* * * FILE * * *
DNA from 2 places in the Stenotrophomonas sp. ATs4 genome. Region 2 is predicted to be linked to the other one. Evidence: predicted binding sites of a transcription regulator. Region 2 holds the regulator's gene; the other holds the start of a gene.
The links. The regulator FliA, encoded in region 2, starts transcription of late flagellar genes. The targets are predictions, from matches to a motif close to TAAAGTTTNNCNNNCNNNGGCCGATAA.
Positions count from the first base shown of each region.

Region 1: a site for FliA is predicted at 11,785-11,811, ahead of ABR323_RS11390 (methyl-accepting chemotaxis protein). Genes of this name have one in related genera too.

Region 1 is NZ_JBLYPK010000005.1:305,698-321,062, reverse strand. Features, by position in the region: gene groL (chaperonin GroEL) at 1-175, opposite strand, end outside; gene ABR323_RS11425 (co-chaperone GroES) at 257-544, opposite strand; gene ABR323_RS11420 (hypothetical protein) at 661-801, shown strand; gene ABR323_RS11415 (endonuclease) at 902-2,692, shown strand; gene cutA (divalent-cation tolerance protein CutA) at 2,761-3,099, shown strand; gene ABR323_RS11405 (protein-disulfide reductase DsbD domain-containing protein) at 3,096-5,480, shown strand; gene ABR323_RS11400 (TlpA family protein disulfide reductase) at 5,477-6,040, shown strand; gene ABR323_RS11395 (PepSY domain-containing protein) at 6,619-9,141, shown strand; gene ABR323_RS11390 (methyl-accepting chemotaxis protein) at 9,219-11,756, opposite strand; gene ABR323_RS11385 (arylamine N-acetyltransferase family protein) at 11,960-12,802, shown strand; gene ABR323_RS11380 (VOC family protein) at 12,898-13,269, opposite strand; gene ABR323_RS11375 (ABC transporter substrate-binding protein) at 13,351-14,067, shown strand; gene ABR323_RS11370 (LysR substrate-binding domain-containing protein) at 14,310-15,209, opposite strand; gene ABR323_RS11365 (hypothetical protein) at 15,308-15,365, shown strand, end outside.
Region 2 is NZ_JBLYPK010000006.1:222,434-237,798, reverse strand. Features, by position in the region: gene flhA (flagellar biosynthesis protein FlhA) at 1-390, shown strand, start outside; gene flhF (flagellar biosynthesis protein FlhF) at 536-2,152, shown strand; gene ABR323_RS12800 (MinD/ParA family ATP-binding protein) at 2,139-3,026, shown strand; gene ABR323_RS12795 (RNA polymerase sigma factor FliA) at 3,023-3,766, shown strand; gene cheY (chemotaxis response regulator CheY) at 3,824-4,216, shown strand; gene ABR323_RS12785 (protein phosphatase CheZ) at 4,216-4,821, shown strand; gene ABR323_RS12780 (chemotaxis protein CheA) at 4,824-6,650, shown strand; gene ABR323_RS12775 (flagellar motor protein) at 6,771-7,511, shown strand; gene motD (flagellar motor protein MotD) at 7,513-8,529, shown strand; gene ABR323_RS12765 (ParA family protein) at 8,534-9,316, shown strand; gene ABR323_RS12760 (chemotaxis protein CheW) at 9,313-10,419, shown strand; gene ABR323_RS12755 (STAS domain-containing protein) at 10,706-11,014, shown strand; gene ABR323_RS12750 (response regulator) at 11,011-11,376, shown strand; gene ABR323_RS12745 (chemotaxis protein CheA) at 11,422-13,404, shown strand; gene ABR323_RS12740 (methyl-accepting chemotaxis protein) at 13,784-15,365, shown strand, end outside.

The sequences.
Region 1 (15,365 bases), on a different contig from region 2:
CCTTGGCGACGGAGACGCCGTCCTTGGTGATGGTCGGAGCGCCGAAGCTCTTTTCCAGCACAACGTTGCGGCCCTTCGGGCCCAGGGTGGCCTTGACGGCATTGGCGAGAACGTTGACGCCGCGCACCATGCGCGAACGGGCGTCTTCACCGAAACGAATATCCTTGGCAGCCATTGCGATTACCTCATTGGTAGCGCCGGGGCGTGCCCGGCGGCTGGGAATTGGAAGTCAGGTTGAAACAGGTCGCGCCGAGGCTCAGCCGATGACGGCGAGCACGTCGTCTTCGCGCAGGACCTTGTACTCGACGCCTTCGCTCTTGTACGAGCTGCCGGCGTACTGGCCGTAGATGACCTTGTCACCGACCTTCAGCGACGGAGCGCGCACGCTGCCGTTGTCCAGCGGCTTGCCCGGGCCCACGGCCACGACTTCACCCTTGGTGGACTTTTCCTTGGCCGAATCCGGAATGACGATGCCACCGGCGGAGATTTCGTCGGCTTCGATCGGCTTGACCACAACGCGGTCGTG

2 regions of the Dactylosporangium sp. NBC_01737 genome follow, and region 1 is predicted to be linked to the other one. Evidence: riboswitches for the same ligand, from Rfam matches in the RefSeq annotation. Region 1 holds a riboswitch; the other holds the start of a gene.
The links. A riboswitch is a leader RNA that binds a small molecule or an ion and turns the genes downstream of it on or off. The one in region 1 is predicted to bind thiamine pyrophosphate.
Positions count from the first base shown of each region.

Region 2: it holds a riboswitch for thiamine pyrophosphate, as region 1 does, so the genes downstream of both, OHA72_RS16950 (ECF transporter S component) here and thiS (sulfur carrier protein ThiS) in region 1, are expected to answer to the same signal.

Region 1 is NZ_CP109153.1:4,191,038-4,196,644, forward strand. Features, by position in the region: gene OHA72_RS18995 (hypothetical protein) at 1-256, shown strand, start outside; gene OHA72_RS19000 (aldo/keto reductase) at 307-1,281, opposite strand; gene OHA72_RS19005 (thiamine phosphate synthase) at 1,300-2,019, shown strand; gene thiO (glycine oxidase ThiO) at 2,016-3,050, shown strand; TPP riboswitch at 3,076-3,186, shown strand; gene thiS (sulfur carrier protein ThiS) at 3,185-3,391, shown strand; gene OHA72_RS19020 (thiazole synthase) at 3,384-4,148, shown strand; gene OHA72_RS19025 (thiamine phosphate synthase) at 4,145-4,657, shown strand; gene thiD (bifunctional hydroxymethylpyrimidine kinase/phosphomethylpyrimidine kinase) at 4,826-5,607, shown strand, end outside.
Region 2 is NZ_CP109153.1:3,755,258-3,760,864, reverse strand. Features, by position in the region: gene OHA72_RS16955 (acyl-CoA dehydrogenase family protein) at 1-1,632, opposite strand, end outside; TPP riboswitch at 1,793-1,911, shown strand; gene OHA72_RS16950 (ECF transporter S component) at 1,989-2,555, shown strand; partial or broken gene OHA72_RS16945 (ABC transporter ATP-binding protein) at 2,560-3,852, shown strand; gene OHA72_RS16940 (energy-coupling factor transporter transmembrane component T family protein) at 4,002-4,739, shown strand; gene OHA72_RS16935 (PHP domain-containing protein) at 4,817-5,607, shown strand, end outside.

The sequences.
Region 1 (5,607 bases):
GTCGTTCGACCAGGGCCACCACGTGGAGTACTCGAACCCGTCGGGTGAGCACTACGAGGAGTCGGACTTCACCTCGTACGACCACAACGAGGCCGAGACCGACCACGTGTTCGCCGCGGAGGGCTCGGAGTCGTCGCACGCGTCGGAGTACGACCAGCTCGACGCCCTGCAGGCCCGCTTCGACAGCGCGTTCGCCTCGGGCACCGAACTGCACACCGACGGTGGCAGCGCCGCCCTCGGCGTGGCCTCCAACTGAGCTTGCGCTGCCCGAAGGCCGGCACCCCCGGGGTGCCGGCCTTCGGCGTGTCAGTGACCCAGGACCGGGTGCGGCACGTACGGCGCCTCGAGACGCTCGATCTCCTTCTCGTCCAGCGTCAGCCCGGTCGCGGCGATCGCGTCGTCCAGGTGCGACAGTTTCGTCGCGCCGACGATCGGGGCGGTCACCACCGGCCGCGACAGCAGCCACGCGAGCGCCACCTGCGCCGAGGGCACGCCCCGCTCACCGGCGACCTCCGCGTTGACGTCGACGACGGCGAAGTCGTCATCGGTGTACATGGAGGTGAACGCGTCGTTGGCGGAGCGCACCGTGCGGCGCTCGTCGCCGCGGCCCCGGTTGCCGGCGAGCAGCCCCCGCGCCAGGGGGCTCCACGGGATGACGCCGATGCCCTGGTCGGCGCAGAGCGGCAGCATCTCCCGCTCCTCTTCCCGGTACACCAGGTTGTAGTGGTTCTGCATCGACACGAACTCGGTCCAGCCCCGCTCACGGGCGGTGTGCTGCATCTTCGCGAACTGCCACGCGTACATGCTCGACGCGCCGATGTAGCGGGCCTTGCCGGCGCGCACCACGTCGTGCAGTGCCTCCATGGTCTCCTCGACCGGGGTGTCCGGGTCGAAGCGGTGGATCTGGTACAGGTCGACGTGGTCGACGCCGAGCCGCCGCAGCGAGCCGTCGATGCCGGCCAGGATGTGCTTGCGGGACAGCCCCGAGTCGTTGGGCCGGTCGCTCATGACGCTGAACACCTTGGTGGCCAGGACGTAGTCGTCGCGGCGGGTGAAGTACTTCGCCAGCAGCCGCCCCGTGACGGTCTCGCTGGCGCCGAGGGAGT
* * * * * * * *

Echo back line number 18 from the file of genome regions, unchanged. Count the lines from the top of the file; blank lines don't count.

GTCGTTCGACCAGGGCCACCACGTGGAGTACTCGAACCCGTCGGGTGAGCACTACGAGGAGTCGGACTTCACCTCGTACGACCACAACGAGGCCGAGACCGACCACGTGTTCGCCGCGGAGGGCTCGGAGTCGTCGCACGCGTCGGAGTACGACCAGCTCGACGCCCTGCAGGCCCGCTTCGACAGCGCGTTCGCCTCGGGCACCGAACTGCACACCGACGGTGGCAGCGCCGCCCTCGGCGTGGCCTCCAACTGAGCTTGCGCTGCCCGAAGGCCGGCACCCCCGGGGTGCCGGCCTTCGGCGTGTCAGTGACCCAGGACCGGGTGCGGCACGTACGGCGCCTCGAGACGCTCGATCTCCTTCTCGTCCAGCGTCAGCCCGGTCGCGGCGATCGCGTCGTCCAGGTGCGACAGTTTCGTCGCGCCGACGATCGGGGCGGTCACCACCGGCCGCGACAGCAGCCACGCGAGCGCCACCTGCGCCGAGGGCACGCCCCGCTCACCGGCGACCTCCGCGTTGACGTCGACGACGGCGAAGTCGTCATCGGTGTACATGGAGGTGAACGCGTCGTTGGCGGAGCGCACCGTGCGGCGCTCGTCGCCGCGGCCCCGGTTGCCGGCGAGCAGCCCCCGCGCCAGGGGGCTCCACGGGATGACGCCGATGCCCTGGTCGGCGCAGAGCGGCAGCATCTCCCGCTCCTCTTCCCGGTACACCAGGTTGTAGTGGTTCTGCATCGACACGAACTCGGTCCAGCCCCGCTCACGGGCGGTGTGCTGCATCTTCGCGAACTGCCACGCGTACATGCTCGACGCGCCGATGTAGCGGGCCTTGCCGGCGCGCACCACGTCGTGCAGTGCCTCCATGGTCTCCTCGACCGGGGTGTCCGGGTCGAAGCGGTGGATCTGGTACAGGTCGACGTGGTCGACGCCGAGCCGCCGCAGCGAGCCGTCGATGCCGGCCAGGATGTGCTTGCGGGACAGCCCCGAGTCGTTGGGCCGGTCGCTCATGACGCTGAACACCTTGGTGGCCAGGACGTAGTCGTCGCGGCGGGTGAAGTACTTCGCCAGCAGCCGCCCCGTGACGGTCTCGCTGGCGCCGAGGGAGT